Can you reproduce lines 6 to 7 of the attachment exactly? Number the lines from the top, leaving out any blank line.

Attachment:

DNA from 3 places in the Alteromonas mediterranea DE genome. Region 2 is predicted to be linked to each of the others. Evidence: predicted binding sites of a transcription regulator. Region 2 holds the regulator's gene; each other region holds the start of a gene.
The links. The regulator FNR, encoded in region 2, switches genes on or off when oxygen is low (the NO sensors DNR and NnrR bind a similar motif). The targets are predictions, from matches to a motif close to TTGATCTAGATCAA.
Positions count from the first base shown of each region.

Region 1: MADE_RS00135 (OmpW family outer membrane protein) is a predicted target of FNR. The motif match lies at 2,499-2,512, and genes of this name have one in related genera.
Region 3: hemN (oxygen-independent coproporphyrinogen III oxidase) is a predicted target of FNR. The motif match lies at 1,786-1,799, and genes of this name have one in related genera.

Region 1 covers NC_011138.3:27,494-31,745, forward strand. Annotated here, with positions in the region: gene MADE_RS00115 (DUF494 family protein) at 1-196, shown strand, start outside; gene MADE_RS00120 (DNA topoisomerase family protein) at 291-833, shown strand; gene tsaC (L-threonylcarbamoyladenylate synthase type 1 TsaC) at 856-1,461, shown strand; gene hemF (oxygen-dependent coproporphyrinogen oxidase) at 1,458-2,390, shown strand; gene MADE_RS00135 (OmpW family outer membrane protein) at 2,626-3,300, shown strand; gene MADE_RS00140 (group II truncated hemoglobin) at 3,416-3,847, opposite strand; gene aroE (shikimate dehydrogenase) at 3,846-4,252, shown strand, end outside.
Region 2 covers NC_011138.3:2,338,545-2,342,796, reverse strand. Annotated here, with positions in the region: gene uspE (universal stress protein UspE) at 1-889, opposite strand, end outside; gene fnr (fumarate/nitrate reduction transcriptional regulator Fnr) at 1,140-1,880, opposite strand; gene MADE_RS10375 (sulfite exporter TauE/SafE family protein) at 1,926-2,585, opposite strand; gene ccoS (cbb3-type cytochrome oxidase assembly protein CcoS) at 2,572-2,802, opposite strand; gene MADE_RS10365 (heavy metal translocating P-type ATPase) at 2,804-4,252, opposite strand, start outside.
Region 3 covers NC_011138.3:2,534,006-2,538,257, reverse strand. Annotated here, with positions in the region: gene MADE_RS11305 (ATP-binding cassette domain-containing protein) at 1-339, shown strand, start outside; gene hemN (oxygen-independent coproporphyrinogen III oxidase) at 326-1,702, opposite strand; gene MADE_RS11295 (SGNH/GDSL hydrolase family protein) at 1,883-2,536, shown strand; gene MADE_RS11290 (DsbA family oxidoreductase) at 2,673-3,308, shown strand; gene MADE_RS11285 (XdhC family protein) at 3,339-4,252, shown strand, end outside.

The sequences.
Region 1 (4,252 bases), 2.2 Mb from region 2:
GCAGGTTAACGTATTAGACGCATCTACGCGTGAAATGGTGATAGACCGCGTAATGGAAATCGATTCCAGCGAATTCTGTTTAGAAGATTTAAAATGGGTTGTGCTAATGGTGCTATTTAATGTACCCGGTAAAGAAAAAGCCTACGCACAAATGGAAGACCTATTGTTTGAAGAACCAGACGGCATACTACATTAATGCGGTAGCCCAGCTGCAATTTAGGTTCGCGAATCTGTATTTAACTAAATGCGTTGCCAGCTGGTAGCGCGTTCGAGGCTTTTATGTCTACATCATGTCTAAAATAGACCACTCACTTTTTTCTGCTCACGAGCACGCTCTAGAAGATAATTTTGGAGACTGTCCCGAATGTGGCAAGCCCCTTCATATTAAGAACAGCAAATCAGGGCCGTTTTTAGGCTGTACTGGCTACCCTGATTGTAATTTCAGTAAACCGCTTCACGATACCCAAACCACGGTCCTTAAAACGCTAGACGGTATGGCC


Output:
Region 1 covers NC_011138.3:27,494-31,745, forward strand. Annotated here, with positions in the region: gene MADE_RS00115 (DUF494 family protein) at 1-196, shown strand, start outside; gene MADE_RS00120 (DNA topoisomerase family protein) at 291-833, shown strand; gene tsaC (L-threonylcarbamoyladenylate synthase type 1 TsaC) at 856-1,461, shown strand; gene hemF (oxygen-dependent coproporphyrinogen oxidase) at 1,458-2,390, shown strand; gene MADE_RS00135 (OmpW family outer membrane protein) at 2,626-3,300, shown strand; gene MADE_RS00140 (group II truncated hemoglobin) at 3,416-3,847, opposite strand; gene aroE (shikimate dehydrogenase) at 3,846-4,252, shown strand, end outside.
Region 2 covers NC_011138.3:2,338,545-2,342,796, reverse strand. Annotated here, with positions in the region: gene uspE (universal stress protein UspE) at 1-889, opposite strand, end outside; gene fnr (fumarate/nitrate reduction transcriptional regulator Fnr) at 1,140-1,880, opposite strand; gene MADE_RS10375 (sulfite exporter TauE/SafE family protein) at 1,926-2,585, opposite strand; gene ccoS (cbb3-type cytochrome oxidase assembly protein CcoS) at 2,572-2,802, opposite strand; gene MADE_RS10365 (heavy metal translocating P-type ATPase) at 2,804-4,252, opposite strand, start outside.